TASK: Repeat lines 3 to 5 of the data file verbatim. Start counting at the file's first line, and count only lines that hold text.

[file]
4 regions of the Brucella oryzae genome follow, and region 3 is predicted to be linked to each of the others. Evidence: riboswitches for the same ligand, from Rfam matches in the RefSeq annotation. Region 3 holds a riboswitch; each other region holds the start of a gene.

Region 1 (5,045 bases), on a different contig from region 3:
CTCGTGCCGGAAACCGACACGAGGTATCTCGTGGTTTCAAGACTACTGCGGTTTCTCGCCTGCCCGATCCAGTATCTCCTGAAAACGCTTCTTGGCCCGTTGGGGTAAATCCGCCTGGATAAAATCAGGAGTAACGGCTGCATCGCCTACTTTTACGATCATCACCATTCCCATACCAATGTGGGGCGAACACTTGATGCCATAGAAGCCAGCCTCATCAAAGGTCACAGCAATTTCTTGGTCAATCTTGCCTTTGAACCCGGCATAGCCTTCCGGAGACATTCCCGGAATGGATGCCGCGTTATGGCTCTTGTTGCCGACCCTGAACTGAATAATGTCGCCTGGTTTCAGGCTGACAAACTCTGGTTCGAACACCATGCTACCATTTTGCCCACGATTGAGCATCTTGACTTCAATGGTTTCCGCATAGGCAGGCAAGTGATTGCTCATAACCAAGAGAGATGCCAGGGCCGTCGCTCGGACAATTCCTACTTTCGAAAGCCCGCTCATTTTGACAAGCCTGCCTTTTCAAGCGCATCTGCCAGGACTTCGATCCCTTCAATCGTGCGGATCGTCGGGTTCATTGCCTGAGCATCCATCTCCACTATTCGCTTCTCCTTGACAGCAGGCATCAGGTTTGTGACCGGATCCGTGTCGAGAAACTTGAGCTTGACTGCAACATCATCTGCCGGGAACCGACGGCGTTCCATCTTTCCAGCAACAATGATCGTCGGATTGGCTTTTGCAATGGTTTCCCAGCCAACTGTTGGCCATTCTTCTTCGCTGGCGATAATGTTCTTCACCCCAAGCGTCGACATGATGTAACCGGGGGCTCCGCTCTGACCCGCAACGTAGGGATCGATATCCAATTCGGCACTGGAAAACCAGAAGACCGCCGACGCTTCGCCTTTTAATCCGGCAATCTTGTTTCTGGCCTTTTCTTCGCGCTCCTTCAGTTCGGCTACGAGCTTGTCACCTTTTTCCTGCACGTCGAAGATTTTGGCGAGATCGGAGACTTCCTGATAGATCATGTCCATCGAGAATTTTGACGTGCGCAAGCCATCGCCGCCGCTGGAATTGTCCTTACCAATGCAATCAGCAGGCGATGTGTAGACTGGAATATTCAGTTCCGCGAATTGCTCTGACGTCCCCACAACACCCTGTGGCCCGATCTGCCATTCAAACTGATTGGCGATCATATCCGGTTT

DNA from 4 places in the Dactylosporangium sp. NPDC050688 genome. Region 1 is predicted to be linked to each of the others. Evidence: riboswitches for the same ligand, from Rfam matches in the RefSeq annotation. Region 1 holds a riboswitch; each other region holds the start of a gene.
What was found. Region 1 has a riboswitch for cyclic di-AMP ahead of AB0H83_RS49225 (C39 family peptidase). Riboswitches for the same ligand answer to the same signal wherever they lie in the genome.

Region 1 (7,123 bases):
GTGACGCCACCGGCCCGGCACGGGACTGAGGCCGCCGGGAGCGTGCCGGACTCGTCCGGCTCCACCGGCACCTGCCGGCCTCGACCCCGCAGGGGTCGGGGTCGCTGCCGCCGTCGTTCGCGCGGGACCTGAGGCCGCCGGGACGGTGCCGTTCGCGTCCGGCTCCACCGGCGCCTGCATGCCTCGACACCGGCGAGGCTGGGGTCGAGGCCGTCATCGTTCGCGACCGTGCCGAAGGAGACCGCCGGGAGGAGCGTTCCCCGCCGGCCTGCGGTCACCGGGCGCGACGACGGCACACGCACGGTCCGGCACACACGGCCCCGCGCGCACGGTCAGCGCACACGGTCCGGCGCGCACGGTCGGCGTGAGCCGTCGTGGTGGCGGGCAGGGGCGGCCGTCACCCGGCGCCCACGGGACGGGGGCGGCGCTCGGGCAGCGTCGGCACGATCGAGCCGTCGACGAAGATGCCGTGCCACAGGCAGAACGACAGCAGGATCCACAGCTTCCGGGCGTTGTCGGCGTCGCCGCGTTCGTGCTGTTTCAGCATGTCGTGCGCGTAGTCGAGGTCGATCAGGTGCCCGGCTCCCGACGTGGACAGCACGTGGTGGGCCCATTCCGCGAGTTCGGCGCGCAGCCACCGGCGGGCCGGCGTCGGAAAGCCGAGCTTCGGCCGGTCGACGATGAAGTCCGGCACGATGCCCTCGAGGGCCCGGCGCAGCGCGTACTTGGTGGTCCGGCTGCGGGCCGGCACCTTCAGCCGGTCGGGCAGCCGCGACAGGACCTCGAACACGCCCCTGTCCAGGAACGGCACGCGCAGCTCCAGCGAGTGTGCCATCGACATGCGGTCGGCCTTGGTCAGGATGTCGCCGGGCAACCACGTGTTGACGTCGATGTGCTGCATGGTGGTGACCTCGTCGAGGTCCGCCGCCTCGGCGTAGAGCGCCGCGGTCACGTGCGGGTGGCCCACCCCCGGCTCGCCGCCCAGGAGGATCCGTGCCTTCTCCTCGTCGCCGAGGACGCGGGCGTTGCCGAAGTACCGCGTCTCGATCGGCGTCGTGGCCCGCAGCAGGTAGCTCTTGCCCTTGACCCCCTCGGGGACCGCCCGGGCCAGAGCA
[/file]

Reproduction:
CTCGTGCCGGAAACCGACACGAGGTATCTCGTGGTTTCAAGACTACTGCGGTTTCTCGCCTGCCCGATCCAGTATCTCCTGAAAACGCTTCTTGGCCCGTTGGGGTAAATCCGCCTGGATAAAATCAGGAGTAACGGCTGCATCGCCTACTTTTACGATCATCACCATTCCCATACCAATGTGGGGCGAACACTTGATGCCATAGAAGCCAGCCTCATCAAAGGTCACAGCAATTTCTTGGTCAATCTTGCCTTTGAACCCGGCATAGCCTTCCGGAGACATTCCCGGAATGGATGCCGCGTTATGGCTCTTGTTGCCGACCCTGAACTGAATAATGTCGCCTGGTTTCAGGCTGACAAACTCTGGTTCGAACACCATGCTACCATTTTGCCCACGATTGAGCATCTTGACTTCAATGGTTTCCGCATAGGCAGGCAAGTGATTGCTCATAACCAAGAGAGATGCCAGGGCCGTCGCTCGGACAATTCCTACTTTCGAAAGCCCGCTCATTTTGACAAGCCTGCCTTTTCAAGCGCATCTGCCAGGACTTCGATCCCTTCAATCGTGCGGATCGTCGGGTTCATTGCCTGAGCATCCATCTCCACTATTCGCTTCTCCTTGACAGCAGGCATCAGGTTTGTGACCGGATCCGTGTCGAGAAACTTGAGCTTGACTGCAACATCATCTGCCGGGAACCGACGGCGTTCCATCTTTCCAGCAACAATGATCGTCGGATTGGCTTTTGCAATGGTTTCCCAGCCAACTGTTGGCCATTCTTCTTCGCTGGCGATAATGTTCTTCACCCCAAGCGTCGACATGATGTAACCGGGGGCTCCGCTCTGACCCGCAACGTAGGGATCGATATCCAATTCGGCACTGGAAAACCAGAAGACCGCCGACGCTTCGCCTTTTAATCCGGCAATCTTGTTTCTGGCCTTTTCTTCGCGCTCCTTCAGTTCGGCTACGAGCTTGTCACCTTTTTCCTGCACGTCGAAGATTTTGGCGAGATCGGAGACTTCCTGATAGATCATGTCCATCGAGAATTTTGACGTGCGCAAGCCATCGCCGCCGCTGGAATTGTCCTTACCAATGCAATCAGCAGGCGATGTGTAGACTGGAATATTCAGTTCCGCGAATTGCTCTGACGTCCCCACAACACCCTGTGGCCCGATCTGCCATTCAAACTGATTGGCGATCATATCCGGTTT

DNA from 4 places in the Dactylosporangium sp. NPDC050688 genome. Region 1 is predicted to be linked to each of the others. Evidence: riboswitches for the same ligand, from Rfam matches in the RefSeq annotation. Region 1 holds a riboswitch; each other region holds the start of a gene.
What was found. Region 1 has a riboswitch for cyclic di-AMP ahead of AB0H83_RS49225 (C39 family peptidase). Riboswitches for the same ligand answer to the same signal wherever they lie in the genome.